Is the Age of Experience Design-driven or Science-driven?

By Alyssa
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By Philippe Laufer, CEO, CATIA, Dassault Systèmes

Mathematics, mechanics, electronics, systems, simulation—these are usually seen as concepts of science, not usually associated with “Art” or “Design”. Yet the Designer of a wireless Bluetooth speaker with patterned smart light, natural wake alarm and remote control looked to the fruits of science for the elements to create this consumer experience.

So what comes first? Does Science drive Design? Or does Design drive Science?

When the first cellular phones came out, you had to carry them in a bag… One of the first “portable” computers from IBM in 1984 had a nine inch monochrome monitor, 5¼ inch floppy disk drives, 256 kB of memory (expandable to 512 kB), a 4.77 MHz CPU and weighed 30 pounds (13.6 kg). This was not so much a laptop as a “luggable.”

But thirty years ago, these products awakened consumer experience excitement. You were no longer tied to your office. You had a personal phone on the road. But what IF WE could make electronics smaller, expand data storage while shrinking its size and weight, expand the monitor, add color, eliminate keyboards, lower power consumption and create a better power source?

Just maybe a gifted designer could leverage these advances into a product small enough to fit in your pocket, maybe with a phone, a camera, voice and video recorders, and more. And with further exploration, modeling, ‘Cognitive Augmented Design’ (CAD) and collaboration with other disciplines, perhaps create an experience that would sweep the world.

Great experiences seem to arrive from a confluence of Design and Science. Scientific exploration helps liberate Design to expand into areas of speculation, and then inspiration drives Design further to explore what is physically possible. Design leverages theoretical and mathematical components. It transforms shape and style into real objects—products, buildings, systems—that fulfill needs for customers.

Experience thinking asks the questions and channels the inspiration of design—bringing new technologies in manufacturing processes such as 3D printing, materials, Cyber Systems, chemical and others into a solution—using and then meeting the requests, perceptions and desires of customers. This is the promise and the challenge of Design in the Age of Experience.

Designers, engineers and industry leaders from around the world will come together at Dassault Systèmes’ Design in the Age of Experience event April 4-5 during Milan Design Week. I’ll be there, and look forward to seeing you as we explore the shift from designing products to forming consumer experiences. For more information, you can visit the event website.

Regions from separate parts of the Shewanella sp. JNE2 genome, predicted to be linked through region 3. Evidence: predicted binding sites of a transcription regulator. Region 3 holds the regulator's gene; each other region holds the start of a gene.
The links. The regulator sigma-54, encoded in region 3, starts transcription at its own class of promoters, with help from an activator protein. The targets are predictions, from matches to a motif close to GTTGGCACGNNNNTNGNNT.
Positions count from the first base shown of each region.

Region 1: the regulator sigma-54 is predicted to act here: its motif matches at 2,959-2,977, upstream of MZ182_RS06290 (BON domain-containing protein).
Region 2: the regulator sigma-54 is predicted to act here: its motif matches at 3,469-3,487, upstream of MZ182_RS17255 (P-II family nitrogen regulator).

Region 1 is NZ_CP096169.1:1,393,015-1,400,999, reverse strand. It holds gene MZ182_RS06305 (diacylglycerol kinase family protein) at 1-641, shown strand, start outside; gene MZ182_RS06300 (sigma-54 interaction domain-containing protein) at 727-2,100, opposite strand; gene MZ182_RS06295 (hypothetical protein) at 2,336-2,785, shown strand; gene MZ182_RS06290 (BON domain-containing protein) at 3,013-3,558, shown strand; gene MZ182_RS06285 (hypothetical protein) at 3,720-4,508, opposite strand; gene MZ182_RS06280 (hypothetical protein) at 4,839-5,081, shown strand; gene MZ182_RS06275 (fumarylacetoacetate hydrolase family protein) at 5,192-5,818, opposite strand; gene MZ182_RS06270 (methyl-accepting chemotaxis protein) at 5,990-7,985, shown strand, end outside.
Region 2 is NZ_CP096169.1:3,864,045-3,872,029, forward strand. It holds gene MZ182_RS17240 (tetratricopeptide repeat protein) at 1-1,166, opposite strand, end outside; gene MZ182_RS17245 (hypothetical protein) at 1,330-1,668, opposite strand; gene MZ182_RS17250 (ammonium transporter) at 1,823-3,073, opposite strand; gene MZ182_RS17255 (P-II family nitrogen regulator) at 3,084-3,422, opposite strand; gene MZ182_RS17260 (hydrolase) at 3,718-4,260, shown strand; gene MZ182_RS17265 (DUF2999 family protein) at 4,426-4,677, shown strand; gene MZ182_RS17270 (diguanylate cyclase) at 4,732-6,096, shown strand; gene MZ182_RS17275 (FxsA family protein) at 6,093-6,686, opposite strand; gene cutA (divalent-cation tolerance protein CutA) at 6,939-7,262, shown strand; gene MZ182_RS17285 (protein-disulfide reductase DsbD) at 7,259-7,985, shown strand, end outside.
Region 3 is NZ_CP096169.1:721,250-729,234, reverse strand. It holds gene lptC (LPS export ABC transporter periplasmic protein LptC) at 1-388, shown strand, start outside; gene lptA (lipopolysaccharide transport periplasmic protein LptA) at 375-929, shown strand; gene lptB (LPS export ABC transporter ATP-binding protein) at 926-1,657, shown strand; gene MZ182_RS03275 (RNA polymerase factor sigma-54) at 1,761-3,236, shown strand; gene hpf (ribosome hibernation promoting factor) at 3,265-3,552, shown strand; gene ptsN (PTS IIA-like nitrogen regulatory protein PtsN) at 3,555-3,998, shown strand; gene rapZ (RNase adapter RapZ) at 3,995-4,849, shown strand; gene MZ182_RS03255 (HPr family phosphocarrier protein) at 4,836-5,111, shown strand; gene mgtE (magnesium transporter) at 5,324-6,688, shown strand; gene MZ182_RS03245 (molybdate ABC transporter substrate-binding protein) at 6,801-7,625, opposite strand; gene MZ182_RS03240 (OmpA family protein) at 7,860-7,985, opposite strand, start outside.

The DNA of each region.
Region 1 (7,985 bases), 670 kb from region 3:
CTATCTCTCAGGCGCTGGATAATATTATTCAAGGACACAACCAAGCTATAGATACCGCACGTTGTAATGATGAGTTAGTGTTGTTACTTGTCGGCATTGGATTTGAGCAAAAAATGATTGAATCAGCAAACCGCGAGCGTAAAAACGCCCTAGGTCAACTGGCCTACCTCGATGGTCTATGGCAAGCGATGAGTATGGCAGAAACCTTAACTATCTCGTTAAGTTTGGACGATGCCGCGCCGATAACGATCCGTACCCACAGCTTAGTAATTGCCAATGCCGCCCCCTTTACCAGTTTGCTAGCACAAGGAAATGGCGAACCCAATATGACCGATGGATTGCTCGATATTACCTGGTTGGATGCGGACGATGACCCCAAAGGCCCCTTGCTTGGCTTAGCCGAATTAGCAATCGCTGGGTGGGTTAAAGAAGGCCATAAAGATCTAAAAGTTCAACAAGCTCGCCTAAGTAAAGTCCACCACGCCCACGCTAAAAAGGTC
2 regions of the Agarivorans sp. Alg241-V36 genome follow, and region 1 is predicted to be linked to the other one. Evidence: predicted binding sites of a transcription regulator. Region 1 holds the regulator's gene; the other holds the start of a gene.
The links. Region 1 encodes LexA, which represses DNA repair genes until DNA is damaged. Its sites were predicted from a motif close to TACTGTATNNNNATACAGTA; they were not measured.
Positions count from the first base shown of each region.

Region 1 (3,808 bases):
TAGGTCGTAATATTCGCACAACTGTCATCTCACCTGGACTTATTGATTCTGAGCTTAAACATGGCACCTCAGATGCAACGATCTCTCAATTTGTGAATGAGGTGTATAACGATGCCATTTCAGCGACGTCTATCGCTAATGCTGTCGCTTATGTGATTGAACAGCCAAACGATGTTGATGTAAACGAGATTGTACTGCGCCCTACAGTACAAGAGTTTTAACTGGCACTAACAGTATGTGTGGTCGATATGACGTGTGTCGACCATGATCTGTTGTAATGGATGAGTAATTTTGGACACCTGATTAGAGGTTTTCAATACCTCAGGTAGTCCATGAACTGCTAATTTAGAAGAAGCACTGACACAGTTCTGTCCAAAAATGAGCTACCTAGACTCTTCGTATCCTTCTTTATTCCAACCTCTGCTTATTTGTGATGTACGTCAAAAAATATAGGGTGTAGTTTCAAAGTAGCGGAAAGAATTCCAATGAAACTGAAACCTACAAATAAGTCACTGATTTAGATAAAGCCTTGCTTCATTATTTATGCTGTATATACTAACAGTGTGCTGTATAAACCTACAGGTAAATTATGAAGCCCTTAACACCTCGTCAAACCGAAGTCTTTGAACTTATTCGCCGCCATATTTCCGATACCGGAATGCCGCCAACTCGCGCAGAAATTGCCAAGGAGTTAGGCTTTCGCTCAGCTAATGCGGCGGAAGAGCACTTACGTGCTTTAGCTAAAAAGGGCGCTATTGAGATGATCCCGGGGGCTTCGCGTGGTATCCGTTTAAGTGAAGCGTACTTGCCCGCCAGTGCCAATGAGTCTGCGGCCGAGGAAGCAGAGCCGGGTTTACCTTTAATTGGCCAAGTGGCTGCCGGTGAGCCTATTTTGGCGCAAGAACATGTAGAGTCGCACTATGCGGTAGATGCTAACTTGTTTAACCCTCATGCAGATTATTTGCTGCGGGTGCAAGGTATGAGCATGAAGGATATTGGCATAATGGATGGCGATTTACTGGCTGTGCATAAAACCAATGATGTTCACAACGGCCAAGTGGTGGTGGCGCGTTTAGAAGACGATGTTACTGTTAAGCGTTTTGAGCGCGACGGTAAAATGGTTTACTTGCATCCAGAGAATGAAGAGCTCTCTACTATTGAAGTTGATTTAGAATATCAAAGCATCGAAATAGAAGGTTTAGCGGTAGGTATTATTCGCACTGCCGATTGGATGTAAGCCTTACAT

Why EXPERIENCE Thinking? (And not just Design Thinking)

By Alyssa
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By Valerie Pegon, Experience designer & Innovation Strategist, Dassault Systèmes

Designers hate to stand still. They permanently reflect back on their practice, redesigning and testing, in order to improve it.  Every time, when something seems sorted, another challenge emerges.  Little by little, the practice gets more professional, and more specialized.  But occasionally, there is a need for regrouping, for reconnecting.  It is with this intention that we reflected back on design thinking and saw opportunities to make it more powerful.

Unfortunately, design thinking is often reduced to a recipe, to define user journeys that are relevant to today’s user needs.  But what about tasting the dish to check how it is coming along? What about gathering the right ingredients (the diversity of people, a broader knowledge, unusual ingredients)?  What about the restaurant itself and the suppliers (the organisation, the partners and the business models)? And tomorrow?

We believe Experience Thinking can take companies to another level; helping businesses in their transformation. There are indeed a few top-level challenges and opportunities it can help with.

First, agility. While it may sound obvious for digital companies, agility remains complex for other industries. However, the evolutions of technologies and science unlock new possibilities that designers can start to harness. Imagine, as a designer, being able to simulate your design right away, in real time. Or being able to test virtual experiences quickly, as if you were there, without having to develop a full serious game?

Second, the Internet of Things. Remember Gartner’s hype curve: the hype may be over today but now, the possibilities are here for you to grasp. Sensing and data analytics enable a continuous feedback loop to improve new designs, to adapt in real time. Connected objects enable services that totally change the way people use products, the business models and even the approach to designing these products and services together, as a whole.